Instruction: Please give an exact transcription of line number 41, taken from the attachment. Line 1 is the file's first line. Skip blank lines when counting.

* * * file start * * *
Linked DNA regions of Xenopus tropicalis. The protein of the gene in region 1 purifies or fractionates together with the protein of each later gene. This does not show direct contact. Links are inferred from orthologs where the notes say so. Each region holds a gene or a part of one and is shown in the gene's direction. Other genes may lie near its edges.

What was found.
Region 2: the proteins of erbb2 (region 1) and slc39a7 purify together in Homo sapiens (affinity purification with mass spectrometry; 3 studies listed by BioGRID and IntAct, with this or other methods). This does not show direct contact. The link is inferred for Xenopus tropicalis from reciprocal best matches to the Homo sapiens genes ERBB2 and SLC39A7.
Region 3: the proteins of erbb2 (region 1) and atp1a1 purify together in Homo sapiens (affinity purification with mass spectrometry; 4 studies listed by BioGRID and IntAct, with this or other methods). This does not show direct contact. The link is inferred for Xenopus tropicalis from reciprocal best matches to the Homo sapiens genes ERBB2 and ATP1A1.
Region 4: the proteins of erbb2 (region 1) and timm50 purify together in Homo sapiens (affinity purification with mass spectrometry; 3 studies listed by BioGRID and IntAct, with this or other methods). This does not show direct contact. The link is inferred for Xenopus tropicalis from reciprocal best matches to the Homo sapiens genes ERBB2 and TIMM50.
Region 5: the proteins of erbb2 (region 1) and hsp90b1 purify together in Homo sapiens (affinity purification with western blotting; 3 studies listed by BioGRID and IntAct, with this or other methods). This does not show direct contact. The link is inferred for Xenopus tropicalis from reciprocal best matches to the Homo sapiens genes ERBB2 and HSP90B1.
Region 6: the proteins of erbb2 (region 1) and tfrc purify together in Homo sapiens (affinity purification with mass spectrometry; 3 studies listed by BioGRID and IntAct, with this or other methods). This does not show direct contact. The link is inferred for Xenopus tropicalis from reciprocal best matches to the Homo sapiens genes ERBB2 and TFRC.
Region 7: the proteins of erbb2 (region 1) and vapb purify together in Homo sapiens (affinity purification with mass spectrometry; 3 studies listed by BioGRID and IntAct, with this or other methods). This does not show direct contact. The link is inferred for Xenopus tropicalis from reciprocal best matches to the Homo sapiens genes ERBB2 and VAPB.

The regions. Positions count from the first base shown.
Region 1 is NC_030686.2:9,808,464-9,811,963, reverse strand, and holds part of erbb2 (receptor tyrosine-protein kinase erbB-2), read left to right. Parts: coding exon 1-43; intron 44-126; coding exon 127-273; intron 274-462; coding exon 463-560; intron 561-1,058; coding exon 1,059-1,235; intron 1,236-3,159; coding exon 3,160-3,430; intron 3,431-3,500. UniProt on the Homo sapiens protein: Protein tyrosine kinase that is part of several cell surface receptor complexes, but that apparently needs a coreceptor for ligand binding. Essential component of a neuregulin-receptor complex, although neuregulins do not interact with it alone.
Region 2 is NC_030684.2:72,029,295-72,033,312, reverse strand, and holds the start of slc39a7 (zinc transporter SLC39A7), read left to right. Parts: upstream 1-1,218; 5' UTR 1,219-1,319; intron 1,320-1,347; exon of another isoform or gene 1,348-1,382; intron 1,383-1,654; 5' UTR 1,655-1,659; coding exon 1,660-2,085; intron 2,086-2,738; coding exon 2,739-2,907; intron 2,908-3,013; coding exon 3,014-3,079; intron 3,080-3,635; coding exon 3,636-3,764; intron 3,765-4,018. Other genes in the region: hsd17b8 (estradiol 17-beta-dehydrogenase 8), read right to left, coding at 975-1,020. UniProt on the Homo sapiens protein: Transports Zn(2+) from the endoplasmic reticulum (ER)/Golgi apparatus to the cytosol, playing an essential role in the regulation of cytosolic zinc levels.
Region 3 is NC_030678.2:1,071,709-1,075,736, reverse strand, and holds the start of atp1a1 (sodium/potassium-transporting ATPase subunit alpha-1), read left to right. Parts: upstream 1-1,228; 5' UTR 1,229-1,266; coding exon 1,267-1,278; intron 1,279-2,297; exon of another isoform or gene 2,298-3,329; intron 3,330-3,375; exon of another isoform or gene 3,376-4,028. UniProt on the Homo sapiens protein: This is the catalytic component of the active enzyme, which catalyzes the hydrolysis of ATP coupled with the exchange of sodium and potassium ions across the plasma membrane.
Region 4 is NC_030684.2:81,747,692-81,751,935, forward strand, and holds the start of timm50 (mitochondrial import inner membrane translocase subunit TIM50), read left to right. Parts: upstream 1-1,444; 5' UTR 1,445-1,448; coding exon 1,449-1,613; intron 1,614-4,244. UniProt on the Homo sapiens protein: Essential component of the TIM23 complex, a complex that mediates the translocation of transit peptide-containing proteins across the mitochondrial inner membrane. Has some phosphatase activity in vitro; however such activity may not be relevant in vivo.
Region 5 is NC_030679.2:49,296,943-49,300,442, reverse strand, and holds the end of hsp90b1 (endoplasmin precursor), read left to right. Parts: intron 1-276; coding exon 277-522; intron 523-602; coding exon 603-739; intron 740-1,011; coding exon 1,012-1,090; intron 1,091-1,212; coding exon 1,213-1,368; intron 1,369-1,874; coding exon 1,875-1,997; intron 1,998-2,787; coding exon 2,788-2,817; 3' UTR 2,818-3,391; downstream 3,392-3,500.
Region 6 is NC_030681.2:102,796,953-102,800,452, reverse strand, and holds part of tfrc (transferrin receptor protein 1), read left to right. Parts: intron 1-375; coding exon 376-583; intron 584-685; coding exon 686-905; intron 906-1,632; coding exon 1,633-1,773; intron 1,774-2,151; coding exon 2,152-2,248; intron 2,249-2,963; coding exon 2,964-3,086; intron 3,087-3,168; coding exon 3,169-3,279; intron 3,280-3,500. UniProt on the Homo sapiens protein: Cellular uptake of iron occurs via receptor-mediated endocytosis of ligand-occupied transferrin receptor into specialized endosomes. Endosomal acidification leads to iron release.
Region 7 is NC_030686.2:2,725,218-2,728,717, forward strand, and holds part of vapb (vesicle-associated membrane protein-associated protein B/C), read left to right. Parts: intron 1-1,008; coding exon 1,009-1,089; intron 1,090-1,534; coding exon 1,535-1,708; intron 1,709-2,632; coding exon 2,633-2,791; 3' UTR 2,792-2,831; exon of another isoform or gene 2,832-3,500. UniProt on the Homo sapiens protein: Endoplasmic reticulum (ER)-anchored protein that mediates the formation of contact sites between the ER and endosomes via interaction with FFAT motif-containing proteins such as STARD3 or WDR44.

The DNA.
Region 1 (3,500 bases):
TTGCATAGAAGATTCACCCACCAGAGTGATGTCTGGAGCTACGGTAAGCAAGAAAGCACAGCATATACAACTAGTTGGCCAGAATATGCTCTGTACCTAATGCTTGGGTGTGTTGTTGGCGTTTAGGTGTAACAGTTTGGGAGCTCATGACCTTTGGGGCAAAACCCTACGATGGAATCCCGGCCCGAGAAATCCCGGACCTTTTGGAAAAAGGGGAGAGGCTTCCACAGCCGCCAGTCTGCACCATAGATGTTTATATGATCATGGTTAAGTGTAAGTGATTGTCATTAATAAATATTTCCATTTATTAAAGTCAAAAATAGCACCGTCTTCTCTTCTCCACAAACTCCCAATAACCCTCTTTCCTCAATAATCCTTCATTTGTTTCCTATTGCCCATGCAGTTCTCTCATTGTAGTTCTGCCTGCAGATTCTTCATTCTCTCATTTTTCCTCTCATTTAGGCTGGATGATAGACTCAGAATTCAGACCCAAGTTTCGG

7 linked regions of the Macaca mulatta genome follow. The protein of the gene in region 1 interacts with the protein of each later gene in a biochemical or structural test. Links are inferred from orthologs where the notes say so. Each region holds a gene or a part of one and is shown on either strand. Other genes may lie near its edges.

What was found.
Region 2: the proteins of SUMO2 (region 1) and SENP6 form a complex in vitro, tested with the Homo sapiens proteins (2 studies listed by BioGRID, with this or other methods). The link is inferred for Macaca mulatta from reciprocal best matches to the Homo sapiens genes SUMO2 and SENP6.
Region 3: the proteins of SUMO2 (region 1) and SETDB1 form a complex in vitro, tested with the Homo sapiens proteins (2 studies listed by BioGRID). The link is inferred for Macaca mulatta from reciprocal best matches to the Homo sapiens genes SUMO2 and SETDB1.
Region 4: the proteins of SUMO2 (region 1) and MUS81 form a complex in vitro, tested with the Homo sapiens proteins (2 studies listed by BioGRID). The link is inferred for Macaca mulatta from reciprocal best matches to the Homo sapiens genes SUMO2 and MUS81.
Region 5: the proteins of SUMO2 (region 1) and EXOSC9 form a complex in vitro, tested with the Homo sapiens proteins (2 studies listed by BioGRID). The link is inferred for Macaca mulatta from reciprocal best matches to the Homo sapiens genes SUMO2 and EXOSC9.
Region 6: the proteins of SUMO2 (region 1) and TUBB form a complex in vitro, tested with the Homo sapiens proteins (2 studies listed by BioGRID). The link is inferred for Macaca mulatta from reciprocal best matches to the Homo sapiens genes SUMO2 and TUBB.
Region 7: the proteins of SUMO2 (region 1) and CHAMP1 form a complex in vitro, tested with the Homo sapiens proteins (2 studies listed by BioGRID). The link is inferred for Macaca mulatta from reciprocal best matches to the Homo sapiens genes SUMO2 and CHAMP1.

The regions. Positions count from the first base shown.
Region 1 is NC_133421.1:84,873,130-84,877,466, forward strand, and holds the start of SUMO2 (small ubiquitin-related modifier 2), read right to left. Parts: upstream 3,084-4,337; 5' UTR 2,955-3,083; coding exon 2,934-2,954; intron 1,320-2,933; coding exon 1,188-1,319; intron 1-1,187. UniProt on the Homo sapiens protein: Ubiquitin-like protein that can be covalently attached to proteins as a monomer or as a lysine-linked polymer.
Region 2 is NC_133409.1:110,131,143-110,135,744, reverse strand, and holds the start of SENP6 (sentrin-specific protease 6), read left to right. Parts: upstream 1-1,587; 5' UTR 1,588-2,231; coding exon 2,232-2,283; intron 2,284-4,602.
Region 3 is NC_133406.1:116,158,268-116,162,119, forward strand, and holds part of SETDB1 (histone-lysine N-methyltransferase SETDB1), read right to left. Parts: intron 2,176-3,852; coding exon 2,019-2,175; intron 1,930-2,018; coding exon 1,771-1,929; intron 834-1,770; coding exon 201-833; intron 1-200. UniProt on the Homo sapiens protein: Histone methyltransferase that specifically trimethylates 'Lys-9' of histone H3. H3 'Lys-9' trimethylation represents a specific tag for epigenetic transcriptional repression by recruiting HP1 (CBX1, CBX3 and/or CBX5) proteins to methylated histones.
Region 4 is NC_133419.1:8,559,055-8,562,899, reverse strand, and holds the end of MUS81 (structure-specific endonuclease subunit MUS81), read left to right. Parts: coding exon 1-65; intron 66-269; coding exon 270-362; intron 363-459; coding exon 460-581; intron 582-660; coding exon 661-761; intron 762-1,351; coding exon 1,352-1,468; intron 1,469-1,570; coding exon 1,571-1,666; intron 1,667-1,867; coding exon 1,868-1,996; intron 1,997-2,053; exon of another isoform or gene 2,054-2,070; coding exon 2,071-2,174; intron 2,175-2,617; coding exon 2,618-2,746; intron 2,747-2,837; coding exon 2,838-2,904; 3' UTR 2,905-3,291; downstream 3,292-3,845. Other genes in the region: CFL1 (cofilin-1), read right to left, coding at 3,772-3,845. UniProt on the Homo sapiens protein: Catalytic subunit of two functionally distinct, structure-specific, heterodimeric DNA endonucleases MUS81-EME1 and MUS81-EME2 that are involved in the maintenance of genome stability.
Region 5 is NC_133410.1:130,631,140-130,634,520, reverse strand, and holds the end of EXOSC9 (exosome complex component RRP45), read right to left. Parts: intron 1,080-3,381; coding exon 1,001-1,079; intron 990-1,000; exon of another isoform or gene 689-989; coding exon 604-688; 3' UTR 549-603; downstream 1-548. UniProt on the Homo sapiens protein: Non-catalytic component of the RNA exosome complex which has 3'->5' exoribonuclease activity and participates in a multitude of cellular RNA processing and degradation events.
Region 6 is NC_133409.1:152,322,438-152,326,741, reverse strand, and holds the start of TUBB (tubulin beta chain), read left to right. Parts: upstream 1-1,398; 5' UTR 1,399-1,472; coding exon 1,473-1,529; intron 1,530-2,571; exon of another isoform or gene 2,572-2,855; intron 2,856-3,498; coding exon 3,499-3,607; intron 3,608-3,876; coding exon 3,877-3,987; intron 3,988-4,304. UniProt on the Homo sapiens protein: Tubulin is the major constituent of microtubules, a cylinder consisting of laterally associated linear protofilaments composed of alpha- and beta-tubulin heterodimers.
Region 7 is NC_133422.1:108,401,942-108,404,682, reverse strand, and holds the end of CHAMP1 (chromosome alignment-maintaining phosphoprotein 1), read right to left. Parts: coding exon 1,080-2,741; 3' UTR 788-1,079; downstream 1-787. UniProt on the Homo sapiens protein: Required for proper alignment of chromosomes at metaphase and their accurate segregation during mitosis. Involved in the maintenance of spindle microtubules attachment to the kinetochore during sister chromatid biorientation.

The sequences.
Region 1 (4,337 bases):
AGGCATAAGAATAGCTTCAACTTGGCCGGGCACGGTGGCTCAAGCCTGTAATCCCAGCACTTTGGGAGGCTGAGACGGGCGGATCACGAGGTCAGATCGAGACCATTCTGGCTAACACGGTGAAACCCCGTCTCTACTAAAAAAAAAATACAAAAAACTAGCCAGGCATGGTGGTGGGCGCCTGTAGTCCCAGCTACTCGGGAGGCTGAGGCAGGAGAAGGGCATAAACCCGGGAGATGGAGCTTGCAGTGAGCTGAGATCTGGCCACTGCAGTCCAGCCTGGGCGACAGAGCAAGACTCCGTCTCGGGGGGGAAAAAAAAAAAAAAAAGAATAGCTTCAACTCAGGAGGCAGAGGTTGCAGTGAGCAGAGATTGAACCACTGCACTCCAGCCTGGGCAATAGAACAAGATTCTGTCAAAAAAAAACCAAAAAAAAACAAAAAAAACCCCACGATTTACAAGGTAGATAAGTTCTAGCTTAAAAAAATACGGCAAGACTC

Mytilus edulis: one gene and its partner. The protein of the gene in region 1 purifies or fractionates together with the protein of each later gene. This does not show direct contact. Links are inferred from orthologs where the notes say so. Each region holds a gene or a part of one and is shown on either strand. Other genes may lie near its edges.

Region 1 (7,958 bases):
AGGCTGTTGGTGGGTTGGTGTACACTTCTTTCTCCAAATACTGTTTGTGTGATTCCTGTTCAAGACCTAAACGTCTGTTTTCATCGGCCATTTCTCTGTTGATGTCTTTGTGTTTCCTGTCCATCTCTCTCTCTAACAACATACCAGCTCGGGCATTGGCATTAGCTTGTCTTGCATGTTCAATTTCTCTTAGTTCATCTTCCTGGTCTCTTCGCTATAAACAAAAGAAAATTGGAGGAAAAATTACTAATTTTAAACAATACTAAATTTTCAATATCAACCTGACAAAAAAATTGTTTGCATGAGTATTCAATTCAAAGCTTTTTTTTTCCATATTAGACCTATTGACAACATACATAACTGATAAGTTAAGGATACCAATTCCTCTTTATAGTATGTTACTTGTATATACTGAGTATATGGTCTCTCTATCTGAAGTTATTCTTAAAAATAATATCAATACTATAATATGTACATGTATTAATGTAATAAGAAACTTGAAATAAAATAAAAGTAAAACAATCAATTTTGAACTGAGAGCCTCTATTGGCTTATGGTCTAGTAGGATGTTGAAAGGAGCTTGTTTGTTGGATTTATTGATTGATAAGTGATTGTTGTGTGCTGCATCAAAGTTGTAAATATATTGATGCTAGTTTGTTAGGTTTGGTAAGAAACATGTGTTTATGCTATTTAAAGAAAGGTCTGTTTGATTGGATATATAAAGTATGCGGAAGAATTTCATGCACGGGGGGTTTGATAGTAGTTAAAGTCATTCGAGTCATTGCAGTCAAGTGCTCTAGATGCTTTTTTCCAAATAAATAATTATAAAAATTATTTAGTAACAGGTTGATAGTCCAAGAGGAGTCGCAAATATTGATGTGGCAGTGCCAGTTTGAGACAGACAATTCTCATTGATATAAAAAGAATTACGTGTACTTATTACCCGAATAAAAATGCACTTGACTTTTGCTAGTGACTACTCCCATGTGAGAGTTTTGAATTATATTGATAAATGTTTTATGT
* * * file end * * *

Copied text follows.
AGGCTGTTGGTGGGTTGGTGTACACTTCTTTCTCCAAATACTGTTTGTGTGATTCCTGTTCAAGACCTAAACGTCTGTTTTCATCGGCCATTTCTCTGTTGATGTCTTTGTGTTTCCTGTCCATCTCTCTCTCTAACAACATACCAGCTCGGGCATTGGCATTAGCTTGTCTTGCATGTTCAATTTCTCTTAGTTCATCTTCCTGGTCTCTTCGCTATAAACAAAAGAAAATTGGAGGAAAAATTACTAATTTTAAACAATACTAAATTTTCAATATCAACCTGACAAAAAAATTGTTTGCATGAGTATTCAATTCAAAGCTTTTTTTTTCCATATTAGACCTATTGACAACATACATAACTGATAAGTTAAGGATACCAATTCCTCTTTATAGTATGTTACTTGTATATACTGAGTATATGGTCTCTCTATCTGAAGTTATTCTTAAAAATAATATCAATACTATAATATGTACATGTATTAATGTAATAAGAAACTTGAAATAAAATAAAAGTAAAACAATCAATTTTGAACTGAGAGCCTCTATTGGCTTATGGTCTAGTAGGATGTTGAAAGGAGCTTGTTTGTTGGATTTATTGATTGATAAGTGATTGTTGTGTGCTGCATCAAAGTTGTAAATATATTGATGCTAGTTTGTTAGGTTTGGTAAGAAACATGTGTTTATGCTATTTAAAGAAAGGTCTGTTTGATTGGATATATAAAGTATGCGGAAGAATTTCATGCACGGGGGGTTTGATAGTAGTTAAAGTCATTCGAGTCATTGCAGTCAAGTGCTCTAGATGCTTTTTTCCAAATAAATAATTATAAAAATTATTTAGTAACAGGTTGATAGTCCAAGAGGAGTCGCAAATATTGATGTGGCAGTGCCAGTTTGAGACAGACAATTCTCATTGATATAAAAAGAATTACGTGTACTTATTACCCGAATAAAAATGCACTTGACTTTTGCTAGTGACTACTCCCATGTGAGAGTTTTGAATTATATTGATAAATGTTTTATGT